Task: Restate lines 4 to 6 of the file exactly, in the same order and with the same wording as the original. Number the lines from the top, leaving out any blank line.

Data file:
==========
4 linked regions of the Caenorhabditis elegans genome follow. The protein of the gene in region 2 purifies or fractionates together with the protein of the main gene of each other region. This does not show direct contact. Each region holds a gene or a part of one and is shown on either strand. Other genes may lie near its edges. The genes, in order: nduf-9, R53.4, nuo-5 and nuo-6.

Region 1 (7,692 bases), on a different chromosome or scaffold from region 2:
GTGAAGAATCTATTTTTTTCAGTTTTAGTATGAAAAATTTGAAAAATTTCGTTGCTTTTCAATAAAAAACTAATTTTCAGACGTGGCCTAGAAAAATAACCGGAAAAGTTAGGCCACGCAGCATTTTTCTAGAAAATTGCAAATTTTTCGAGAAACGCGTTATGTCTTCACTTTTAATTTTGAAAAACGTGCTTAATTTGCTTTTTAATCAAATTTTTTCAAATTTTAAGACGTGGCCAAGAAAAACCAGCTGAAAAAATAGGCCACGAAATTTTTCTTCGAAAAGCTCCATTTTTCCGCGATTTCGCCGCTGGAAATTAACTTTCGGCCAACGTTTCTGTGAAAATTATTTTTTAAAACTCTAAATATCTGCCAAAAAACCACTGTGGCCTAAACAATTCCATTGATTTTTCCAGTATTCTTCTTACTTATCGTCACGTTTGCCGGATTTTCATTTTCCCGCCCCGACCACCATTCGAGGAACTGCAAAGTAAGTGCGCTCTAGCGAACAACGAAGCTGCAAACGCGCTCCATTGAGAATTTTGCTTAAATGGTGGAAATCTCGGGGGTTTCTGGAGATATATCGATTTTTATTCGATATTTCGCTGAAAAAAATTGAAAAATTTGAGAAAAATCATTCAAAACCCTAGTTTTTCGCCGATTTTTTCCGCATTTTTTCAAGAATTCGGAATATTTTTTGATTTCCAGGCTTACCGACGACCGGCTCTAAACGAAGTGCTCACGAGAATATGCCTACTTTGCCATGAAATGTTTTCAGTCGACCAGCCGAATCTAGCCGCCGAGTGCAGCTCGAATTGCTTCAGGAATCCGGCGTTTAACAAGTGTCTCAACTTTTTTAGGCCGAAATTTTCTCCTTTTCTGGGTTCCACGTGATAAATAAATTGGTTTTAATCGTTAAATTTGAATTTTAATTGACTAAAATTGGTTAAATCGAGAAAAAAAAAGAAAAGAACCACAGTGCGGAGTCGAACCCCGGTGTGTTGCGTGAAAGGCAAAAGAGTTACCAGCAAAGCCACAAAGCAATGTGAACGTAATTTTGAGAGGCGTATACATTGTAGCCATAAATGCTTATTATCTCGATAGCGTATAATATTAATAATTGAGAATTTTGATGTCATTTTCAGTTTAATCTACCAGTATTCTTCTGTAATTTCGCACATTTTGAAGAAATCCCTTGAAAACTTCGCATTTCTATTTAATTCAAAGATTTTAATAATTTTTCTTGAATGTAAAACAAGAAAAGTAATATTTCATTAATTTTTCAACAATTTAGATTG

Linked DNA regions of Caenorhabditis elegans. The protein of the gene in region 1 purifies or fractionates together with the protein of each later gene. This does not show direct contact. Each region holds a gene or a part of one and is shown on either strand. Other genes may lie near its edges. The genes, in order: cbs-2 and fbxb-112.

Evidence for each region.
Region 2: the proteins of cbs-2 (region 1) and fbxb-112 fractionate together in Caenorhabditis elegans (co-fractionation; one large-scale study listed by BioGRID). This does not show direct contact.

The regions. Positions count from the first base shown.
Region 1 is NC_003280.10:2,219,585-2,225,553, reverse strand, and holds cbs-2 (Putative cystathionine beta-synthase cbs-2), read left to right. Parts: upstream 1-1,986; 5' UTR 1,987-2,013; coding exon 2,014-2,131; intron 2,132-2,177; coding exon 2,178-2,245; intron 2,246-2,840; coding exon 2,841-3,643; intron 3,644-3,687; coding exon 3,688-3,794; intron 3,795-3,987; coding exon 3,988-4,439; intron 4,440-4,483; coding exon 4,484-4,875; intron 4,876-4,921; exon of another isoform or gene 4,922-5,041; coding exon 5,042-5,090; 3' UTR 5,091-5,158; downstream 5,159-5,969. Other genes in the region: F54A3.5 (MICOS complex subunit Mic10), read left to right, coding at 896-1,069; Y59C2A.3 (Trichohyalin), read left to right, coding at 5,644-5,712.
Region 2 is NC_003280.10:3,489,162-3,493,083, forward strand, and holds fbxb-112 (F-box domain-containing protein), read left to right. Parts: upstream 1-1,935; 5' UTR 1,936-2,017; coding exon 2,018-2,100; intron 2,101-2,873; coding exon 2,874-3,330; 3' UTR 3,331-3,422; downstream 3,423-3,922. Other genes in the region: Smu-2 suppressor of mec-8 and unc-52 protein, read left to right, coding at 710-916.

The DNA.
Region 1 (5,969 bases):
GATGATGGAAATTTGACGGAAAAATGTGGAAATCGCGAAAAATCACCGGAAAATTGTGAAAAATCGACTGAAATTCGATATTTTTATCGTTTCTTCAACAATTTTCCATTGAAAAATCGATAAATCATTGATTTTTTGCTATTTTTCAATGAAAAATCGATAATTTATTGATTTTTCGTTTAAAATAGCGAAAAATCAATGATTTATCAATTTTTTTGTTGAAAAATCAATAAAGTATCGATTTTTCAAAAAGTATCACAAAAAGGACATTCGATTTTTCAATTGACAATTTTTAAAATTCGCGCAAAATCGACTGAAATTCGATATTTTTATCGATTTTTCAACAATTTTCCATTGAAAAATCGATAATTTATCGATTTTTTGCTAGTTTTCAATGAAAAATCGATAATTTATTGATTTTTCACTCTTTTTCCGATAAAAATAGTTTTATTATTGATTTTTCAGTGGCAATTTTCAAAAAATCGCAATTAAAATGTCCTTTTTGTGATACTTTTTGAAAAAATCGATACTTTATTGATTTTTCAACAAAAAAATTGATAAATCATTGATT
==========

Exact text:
Linked DNA regions of Caenorhabditis elegans. The protein of the gene in region 1 purifies or fractionates together with the protein of each later gene. This does not show direct contact. Each region holds a gene or a part of one and is shown on either strand. Other genes may lie near its edges. The genes, in order: cbs-2 and fbxb-112.

Evidence for each region.
Region 2: the proteins of cbs-2 (region 1) and fbxb-112 fractionate together in Caenorhabditis elegans (co-fractionation; one large-scale study listed by BioGRID). This does not show direct contact.